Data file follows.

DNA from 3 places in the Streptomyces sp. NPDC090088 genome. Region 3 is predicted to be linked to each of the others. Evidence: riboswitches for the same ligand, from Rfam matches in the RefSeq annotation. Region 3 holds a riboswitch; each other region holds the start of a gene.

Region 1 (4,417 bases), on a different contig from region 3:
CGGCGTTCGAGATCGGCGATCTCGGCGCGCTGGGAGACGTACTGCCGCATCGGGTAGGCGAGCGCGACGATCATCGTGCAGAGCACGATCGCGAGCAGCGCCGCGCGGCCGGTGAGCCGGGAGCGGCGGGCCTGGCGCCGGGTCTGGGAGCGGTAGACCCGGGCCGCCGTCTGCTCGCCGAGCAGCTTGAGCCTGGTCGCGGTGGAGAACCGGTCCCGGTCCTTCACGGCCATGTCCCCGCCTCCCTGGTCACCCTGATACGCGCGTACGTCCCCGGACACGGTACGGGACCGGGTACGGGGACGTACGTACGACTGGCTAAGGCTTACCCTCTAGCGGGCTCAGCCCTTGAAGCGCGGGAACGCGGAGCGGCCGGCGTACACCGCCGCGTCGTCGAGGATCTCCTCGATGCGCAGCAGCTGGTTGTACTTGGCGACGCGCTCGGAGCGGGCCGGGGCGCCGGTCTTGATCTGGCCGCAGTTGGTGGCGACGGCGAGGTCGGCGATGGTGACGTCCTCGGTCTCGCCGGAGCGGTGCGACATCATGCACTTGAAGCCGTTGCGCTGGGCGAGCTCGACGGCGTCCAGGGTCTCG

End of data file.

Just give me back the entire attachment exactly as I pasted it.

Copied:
DNA from 3 places in the Streptomyces sp. NPDC090088 genome. Region 3 is predicted to be linked to each of the others. Evidence: riboswitches for the same ligand, from Rfam matches in the RefSeq annotation. Region 3 holds a riboswitch; each other region holds the start of a gene.

Region 1 (4,417 bases), on a different contig from region 3:
CGGCGTTCGAGATCGGCGATCTCGGCGCGCTGGGAGACGTACTGCCGCATCGGGTAGGCGAGCGCGACGATCATCGTGCAGAGCACGATCGCGAGCAGCGCCGCGCGGCCGGTGAGCCGGGAGCGGCGGGCCTGGCGCCGGGTCTGGGAGCGGTAGACCCGGGCCGCCGTCTGCTCGCCGAGCAGCTTGAGCCTGGTCGCGGTGGAGAACCGGTCCCGGTCCTTCACGGCCATGTCCCCGCCTCCCTGGTCACCCTGATACGCGCGTACGTCCCCGGACACGGTACGGGACCGGGTACGGGGACGTACGTACGACTGGCTAAGGCTTACCCTCTAGCGGGCTCAGCCCTTGAAGCGCGGGAACGCGGAGCGGCCGGCGTACACCGCCGCGTCGTCGAGGATCTCCTCGATGCGCAGCAGCTGGTTGTACTTGGCGACGCGCTCGGAGCGGGCCGGGGCGCCGGTCTTGATCTGGCCGCAGTTGGTGGCGACGGCGAGGTCGGCGATGGTGACGTCCTCGGTCTCGCCGGAGCGGTGCGACATCATGCACTTGAAGCCGTTGCGCTGGGCGAGCTCGACGGCGTCCAGGGTCTCG